The emblem of film noir grit and gore started out as Humphrey Deforest Bogart, scion of a wealthy Manhattan family headed by a doctor father and a proto-feminist mother who was also an acclaimed illustrator. Both parents were austere and aloof, heavy drinkers given to corporal punishments. Bogart found escape in vaudeville shows and silent movies. In school he was indifferent to achievement and flouted authority. Thanks to his father’s connections, he nonetheless made it to Phillips Andover Academy, where, ensconced in privilege, he felt confined and apathetic. A precursor of the style of “cool” later to come, the teenage Bogart was self-contained, a wise guy with no future.
Bogart enlisted in the Navy. Accomplishment eluded him there too, as he spent World War I tallying up disciplinary infractions and gambling, and finally met with demotion and discharge. He emerged at the dawn of the Jazz Age, and after wandering through a series of odd jobs landed as an errand boy and office assistant in a New York theater.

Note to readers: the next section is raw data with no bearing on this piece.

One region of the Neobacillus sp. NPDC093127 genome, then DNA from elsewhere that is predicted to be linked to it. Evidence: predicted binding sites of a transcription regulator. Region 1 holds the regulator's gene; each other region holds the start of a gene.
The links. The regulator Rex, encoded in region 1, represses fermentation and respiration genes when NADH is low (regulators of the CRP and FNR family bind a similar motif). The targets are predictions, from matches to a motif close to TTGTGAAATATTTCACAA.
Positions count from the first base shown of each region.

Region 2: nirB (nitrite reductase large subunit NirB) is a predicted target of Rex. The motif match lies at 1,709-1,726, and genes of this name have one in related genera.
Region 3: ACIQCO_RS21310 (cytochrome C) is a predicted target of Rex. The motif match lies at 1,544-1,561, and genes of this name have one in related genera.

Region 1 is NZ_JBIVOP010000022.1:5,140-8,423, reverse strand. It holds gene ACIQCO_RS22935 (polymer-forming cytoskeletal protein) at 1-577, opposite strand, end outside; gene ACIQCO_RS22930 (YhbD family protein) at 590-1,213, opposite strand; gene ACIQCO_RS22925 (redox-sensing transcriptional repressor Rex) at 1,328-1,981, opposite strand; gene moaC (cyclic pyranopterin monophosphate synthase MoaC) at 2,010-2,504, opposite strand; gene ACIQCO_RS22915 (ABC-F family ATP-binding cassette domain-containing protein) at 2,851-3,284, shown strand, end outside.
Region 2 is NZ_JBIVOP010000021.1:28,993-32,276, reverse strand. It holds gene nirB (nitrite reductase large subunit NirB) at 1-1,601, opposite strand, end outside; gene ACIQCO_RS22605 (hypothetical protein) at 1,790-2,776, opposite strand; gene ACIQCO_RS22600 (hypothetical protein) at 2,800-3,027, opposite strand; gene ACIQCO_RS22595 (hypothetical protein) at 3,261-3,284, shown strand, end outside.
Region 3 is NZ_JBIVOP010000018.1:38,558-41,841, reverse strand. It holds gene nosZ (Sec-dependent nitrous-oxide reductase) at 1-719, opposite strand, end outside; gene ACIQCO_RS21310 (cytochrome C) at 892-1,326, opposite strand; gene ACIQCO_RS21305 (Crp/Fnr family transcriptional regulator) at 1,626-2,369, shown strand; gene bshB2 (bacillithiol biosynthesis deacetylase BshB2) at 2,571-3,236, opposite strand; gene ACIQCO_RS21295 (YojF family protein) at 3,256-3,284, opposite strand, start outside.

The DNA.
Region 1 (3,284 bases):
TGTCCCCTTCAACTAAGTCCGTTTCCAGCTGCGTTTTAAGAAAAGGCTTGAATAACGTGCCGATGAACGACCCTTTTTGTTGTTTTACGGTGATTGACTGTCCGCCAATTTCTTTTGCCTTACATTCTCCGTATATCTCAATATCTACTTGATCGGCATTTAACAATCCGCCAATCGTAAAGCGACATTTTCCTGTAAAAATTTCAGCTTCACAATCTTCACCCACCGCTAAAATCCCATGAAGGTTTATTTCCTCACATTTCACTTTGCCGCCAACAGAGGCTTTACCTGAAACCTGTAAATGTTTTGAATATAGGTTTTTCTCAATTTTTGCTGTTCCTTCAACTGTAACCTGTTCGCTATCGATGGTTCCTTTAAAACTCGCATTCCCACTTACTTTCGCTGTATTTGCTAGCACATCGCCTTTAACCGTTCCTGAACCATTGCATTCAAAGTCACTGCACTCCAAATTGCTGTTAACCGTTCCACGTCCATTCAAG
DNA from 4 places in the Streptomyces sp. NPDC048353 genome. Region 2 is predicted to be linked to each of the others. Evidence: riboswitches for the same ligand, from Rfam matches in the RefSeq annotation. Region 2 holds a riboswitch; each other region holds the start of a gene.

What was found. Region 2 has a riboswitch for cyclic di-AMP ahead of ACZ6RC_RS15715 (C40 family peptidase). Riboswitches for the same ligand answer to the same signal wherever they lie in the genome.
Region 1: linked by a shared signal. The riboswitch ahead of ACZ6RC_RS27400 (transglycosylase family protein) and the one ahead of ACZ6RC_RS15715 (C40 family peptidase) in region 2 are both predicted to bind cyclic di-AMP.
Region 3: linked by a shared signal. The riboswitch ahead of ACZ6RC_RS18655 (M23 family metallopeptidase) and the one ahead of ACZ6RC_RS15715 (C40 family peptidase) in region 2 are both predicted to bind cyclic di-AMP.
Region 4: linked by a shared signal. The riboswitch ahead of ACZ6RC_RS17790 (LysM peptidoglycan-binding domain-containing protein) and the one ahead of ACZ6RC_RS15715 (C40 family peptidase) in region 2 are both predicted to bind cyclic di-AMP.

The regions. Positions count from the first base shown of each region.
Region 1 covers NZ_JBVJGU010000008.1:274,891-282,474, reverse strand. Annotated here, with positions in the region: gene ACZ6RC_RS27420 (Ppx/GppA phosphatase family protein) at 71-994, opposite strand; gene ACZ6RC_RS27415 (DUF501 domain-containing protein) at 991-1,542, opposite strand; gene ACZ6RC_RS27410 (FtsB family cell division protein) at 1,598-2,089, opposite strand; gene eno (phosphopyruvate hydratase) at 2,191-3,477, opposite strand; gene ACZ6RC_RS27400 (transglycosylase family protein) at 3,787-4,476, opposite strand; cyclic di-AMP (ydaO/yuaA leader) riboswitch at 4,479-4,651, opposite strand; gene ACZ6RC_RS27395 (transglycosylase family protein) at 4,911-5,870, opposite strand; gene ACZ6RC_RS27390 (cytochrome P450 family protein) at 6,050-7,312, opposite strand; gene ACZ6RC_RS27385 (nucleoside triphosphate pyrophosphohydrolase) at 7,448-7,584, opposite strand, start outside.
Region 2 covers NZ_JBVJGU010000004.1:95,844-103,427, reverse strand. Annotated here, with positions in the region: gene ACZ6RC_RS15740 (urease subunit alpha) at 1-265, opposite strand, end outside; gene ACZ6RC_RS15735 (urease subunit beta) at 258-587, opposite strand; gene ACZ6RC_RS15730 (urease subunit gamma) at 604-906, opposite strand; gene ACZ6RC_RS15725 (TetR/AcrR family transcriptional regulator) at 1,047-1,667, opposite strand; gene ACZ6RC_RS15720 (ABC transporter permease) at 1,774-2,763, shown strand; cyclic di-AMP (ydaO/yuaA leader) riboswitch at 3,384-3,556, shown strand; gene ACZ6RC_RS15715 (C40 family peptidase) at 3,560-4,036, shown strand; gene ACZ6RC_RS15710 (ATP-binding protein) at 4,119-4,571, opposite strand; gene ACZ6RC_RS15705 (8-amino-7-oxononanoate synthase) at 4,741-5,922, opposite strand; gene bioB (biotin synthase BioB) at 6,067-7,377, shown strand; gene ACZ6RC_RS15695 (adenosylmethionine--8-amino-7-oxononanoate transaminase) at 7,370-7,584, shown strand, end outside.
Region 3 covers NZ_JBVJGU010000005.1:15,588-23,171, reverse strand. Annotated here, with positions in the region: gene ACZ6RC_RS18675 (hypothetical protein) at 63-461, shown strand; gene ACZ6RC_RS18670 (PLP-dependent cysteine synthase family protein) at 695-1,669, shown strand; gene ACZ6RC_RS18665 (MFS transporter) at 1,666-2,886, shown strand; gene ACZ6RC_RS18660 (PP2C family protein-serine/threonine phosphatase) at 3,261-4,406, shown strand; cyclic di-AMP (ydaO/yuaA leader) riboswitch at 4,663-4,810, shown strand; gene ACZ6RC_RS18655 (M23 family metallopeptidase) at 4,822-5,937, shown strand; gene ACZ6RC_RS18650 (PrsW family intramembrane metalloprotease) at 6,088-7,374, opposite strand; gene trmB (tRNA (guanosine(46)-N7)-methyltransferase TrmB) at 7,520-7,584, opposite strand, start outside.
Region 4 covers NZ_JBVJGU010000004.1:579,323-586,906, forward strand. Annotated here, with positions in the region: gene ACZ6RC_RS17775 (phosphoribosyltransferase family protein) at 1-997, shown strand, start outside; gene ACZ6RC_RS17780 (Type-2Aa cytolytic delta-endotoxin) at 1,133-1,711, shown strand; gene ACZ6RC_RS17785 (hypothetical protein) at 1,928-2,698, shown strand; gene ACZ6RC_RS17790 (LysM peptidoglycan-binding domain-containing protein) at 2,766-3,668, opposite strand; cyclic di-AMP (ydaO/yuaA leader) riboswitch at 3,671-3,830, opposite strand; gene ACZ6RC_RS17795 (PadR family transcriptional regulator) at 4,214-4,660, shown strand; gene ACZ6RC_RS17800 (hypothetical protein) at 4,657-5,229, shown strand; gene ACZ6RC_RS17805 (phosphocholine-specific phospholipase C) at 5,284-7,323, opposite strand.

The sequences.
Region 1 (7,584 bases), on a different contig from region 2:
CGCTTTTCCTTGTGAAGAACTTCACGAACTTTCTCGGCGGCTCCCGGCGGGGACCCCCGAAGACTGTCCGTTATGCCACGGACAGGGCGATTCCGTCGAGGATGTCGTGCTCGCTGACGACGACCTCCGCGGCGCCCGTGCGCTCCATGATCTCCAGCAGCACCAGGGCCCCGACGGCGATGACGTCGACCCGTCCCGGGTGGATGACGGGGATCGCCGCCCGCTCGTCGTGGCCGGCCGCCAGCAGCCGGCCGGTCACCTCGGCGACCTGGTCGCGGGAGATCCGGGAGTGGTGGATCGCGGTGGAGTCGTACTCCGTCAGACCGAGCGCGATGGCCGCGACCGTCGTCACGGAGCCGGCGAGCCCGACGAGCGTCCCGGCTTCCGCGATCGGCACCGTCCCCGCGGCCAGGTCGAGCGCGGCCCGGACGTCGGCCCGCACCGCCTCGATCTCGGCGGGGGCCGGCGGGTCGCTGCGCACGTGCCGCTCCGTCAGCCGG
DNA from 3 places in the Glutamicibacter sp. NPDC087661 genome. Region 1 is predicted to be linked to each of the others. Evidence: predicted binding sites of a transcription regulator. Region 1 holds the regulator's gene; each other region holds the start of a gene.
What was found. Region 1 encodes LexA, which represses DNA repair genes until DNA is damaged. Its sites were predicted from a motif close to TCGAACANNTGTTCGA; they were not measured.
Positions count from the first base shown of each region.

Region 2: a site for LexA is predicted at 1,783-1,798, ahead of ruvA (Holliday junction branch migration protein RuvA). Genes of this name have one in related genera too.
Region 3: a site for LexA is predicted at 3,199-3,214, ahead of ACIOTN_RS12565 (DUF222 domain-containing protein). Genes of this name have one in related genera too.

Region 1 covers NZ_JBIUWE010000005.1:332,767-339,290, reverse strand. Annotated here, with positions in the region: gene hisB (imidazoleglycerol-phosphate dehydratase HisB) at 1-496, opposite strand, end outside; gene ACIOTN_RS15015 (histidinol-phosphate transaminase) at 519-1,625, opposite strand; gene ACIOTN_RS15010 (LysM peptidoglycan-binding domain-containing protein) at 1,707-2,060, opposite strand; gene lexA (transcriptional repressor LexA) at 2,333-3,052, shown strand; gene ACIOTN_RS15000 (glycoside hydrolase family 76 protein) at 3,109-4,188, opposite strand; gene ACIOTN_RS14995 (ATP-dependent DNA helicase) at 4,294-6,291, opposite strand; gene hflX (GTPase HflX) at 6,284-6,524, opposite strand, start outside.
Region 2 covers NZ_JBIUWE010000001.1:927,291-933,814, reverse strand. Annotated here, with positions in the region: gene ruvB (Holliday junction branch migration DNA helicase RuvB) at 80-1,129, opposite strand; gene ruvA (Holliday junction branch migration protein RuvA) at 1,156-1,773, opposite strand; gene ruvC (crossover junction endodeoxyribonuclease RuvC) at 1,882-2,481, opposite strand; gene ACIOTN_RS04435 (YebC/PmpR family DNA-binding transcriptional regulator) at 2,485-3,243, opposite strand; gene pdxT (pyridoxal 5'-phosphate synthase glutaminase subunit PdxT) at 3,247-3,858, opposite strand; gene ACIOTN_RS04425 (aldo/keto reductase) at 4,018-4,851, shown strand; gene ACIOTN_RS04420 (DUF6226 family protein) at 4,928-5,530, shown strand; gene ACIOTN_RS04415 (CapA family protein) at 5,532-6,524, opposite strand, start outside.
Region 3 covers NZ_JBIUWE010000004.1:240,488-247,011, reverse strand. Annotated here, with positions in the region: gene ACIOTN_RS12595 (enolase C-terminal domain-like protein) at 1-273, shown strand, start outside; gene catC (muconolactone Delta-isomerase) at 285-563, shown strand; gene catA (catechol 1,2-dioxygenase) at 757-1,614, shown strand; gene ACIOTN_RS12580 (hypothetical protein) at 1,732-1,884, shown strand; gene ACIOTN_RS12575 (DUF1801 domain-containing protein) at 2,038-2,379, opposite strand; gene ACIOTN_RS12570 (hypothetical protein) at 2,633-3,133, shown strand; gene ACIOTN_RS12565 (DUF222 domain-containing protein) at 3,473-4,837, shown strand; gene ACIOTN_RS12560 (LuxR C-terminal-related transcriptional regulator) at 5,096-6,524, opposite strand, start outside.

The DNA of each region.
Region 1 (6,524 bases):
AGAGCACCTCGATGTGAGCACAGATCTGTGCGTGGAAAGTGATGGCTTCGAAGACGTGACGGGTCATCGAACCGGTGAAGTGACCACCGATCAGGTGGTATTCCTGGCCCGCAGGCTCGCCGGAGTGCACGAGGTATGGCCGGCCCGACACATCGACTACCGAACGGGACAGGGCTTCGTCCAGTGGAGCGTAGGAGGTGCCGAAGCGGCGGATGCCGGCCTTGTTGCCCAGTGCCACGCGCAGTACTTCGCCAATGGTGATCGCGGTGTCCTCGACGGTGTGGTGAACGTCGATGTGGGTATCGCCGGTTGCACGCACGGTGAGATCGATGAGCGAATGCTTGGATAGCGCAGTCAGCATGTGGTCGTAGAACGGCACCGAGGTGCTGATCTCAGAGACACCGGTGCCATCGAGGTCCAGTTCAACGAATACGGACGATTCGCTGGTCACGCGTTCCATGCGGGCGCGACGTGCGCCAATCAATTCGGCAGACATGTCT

Kanfer paints a picture of stubborn mediocrity: Bogart tried his hand at writing, directing, stage management, and as an understudy—and floundered at all. Upon his theater debut in 1922 he was swiftly deemed talentless; one critic called his performance “a rather trenchant example of bad acting.” But one review stiffened Bogart’s resolve; he filed it away and would return to it for motivation: “The young man who embodies the aforementioned sprig is what is usually and mercifully described as adequate.”
Despite this inauspicious beginning, Bogart was surrounded by well-wishers who devoted considerable effort to grooming him for success. Bit parts led to larger roles; performances of which one could kindly say he hadn’t embarrassed himself led to modest praise and finally real acclaim. A pair of brief, rancorous marriages to actresses more famous than he helped him step into the limelight.
Along the way, he began to foster what would become the Bogart persona, soaking up the raucous scene of Prohibition-era New York. Kanfer is a talented stylist and describes in vivid detail Bogart’s rounds at speakeasies and jazz clubs, capturing the intoxication of Broadway at its heyday.